Tips for the caregivers of people with dementia and Alzheimer’s |

Tips for the caregivers of people with dementia and Alzheimer’s

Providing care to a person with dementia or Alzheimer’s can be quite challenging.

First, we should understand the difference. Dementia and Alzheimer’s are not one and the same. While the words are often used interchangeably, we should understand that Alzheimer’s is a disease and is only one of many forms of dementia. Other forms of dementia include vascular, dementia with Lewy body, frontotemporal dementia, normal pressure hydrocephalus and a few others. (Drs. Feler and Miller spoke of many of these at the Eagle County Senior Fair this past year)

Regardless of the type of dementia one has, being a caregiver or family member of a person with such an issue can be difficult. Locally, we have a few organizations that can provide assistance and resources. Eagle County Healthy Aging (Pat Nolan and Carly Rietmann at 970-328-8840) and Eagle Valley Senior Life (Ted Martin at 970-977-0188) are two great resources.

The Alheimer’s Association website,, is a great resource.

Whether you are a friend, family member or caregiver, you must have patience and understanding to effectively assist a person with dementia or Alzheimer’s. In addition, in order to maintain the highest level of functioning possible, a caregiver must see the care recipient’s daily schedule in a new light. Here are some tips for those in a caregiver role:

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Reduce stress

Stress can worsen the symptoms of most illnesses, including Alzheimer’s disease. Caregivers should develop plans to protect the care recipient from these potential sources of stress:

A change in routine, caregiver or surroundings.



Too much stimulation.

Establish a routine

Keep the care recipient’s routine stable so that he or she can respond automatically. Look at the following:

Make a schedule for the care. Make sure to include recreational activities that the care recipient enjoys.

Establish bedtime rituals. The same activity prior to going to bed each night helps promote relaxation and better sleep. (This works for you, too.)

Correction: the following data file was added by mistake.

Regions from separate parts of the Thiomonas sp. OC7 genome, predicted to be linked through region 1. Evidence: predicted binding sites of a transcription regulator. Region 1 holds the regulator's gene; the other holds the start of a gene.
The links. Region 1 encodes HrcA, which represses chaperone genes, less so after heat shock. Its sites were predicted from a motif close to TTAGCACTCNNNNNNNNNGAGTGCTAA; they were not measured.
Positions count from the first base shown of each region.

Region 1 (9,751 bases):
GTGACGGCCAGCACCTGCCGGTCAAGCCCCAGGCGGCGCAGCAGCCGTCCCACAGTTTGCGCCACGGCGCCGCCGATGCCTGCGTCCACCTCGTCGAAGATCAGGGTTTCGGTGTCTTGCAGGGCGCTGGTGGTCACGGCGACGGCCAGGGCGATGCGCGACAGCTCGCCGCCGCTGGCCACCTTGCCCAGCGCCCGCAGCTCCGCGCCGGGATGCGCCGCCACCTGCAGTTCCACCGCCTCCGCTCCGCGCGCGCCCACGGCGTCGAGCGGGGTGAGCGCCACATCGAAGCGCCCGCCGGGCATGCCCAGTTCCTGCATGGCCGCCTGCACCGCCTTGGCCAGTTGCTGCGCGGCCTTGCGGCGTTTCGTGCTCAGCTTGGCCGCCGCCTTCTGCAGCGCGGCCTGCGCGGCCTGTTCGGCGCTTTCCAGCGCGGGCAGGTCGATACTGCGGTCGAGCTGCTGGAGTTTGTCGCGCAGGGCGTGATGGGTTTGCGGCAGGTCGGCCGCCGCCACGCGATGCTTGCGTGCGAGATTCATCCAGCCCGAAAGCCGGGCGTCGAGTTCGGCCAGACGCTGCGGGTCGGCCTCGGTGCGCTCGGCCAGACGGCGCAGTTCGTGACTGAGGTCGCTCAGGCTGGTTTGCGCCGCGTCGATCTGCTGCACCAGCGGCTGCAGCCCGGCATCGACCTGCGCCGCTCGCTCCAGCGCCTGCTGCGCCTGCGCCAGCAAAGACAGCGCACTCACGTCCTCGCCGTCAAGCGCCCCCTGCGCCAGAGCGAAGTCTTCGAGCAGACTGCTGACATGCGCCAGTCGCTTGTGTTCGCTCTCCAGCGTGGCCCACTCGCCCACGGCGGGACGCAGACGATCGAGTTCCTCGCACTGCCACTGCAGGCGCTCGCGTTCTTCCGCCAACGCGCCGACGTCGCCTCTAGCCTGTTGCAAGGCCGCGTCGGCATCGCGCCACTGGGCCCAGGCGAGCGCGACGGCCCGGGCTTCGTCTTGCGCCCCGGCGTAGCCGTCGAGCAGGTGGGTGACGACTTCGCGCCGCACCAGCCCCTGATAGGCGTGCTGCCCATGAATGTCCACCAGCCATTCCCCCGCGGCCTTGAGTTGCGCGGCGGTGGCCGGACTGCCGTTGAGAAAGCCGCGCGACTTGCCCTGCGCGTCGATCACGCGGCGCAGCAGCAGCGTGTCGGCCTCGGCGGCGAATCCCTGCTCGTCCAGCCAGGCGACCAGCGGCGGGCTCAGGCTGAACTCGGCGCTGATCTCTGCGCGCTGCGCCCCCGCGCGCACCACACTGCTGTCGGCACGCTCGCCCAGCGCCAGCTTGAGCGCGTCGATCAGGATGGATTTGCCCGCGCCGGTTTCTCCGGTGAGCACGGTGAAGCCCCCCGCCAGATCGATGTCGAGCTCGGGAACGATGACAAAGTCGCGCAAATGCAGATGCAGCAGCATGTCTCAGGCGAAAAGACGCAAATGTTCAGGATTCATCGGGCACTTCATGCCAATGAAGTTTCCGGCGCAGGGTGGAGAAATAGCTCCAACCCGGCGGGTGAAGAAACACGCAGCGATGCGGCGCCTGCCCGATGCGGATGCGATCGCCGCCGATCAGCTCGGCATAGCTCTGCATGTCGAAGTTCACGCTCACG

Stick to the schedule you create as closely as possible.

Post copies of the schedule in a log book and give copies of this routine to others who assist in their care.

Be specific. For example, “The care recipient enjoys coffee and toast immediately after getting up in the morning, around 8 a.m.”

Coping strategies

Developing coping strategies is by far one of the most productive tools to overcome challenges posed by daily life and tough hurdles. Accepting that it is now more difficult than it once had been to complete basic daily tasks does not have to be overwhelming nor does it have to derail someone from living a high-quality life.

Making lists and using calendars that have plenty of room for writing notes are two great tools for aiding someone who is dealing with cognitive issues. (We often use large erasable white boards to display a weekly calendar) Planning ahead and developing strategies that are not too aggressive are also tools that can aid greatly.

Practice reality orientation

Always remember to orient the care recipient often during the day.

For example, “Good morning, Mom. It is Tuesday and a beautiful spring morning. Let’s have some breakfast.”

Simplify the surroundings

• Instead of going to busy areas such as malls, which are noisy and crowded, go to a park.

• Eventually, you may need to use illustrations to guide the care recipient in her actions, like using the picture of a toilet on the bathroom door.

Avoid fatigue

• Morning is generally the best and most energetic time for people with cognitive concerns, so plan activities during these time periods. Keep in mind the need for your care recipient to take breaks and re-orient themselves.

• Also note that the ability to concentrate for long periods may become impaired, so schedule longer breaks with less of the activity, especially as the disease progresses.

Don’t expect too much

• Realize that each Alzheimer’s ordementia care recipient has their own unique set of limitations. Expecting too much of the care recipient will create stress which leads to frustration. Instead, offer help.

By utilizing some of the above mentioned support tools, caregivers may better prepare themselves to take control of situation. It is important to develop and establish individualized coping strategies that are as effective as possible.

Judson Haims is the owner of Visiting Angels Home Care in Eagle, Garfield, and Routt counties. His contact information is http://www.visiting or 970-328-5526.

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